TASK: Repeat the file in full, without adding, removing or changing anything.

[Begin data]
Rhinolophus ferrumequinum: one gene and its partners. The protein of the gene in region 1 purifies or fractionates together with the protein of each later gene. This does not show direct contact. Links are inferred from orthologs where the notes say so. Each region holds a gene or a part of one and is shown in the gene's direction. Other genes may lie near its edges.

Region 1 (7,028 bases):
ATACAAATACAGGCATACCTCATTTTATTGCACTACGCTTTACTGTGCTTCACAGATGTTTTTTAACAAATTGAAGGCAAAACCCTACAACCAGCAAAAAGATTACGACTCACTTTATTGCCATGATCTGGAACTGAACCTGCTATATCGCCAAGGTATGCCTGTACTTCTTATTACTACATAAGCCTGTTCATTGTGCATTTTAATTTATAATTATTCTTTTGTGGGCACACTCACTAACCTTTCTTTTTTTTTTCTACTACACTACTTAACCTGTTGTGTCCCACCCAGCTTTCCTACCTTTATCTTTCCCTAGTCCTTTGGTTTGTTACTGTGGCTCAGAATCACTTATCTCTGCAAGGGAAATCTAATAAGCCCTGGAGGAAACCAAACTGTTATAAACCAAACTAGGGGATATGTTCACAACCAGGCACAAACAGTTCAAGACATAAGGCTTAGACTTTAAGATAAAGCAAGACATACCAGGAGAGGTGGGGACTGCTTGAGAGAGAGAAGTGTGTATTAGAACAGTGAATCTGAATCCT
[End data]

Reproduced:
Rhinolophus ferrumequinum: one gene and its partners. The protein of the gene in region 1 purifies or fractionates together with the protein of each later gene. This does not show direct contact. Links are inferred from orthologs where the notes say so. Each region holds a gene or a part of one and is shown in the gene's direction. Other genes may lie near its edges.

Region 1 (7,028 bases):
ATACAAATACAGGCATACCTCATTTTATTGCACTACGCTTTACTGTGCTTCACAGATGTTTTTTAACAAATTGAAGGCAAAACCCTACAACCAGCAAAAAGATTACGACTCACTTTATTGCCATGATCTGGAACTGAACCTGCTATATCGCCAAGGTATGCCTGTACTTCTTATTACTACATAAGCCTGTTCATTGTGCATTTTAATTTATAATTATTCTTTTGTGGGCACACTCACTAACCTTTCTTTTTTTTTTCTACTACACTACTTAACCTGTTGTGTCCCACCCAGCTTTCCTACCTTTATCTTTCCCTAGTCCTTTGGTTTGTTACTGTGGCTCAGAATCACTTATCTCTGCAAGGGAAATCTAATAAGCCCTGGAGGAAACCAAACTGTTATAAACCAAACTAGGGGATATGTTCACAACCAGGCACAAACAGTTCAAGACATAAGGCTTAGACTTTAAGATAAAGCAAGACATACCAGGAGAGGTGGGGACTGCTTGAGAGAGAGAAGTGTGTATTAGAACAGTGAATCTGAATCCT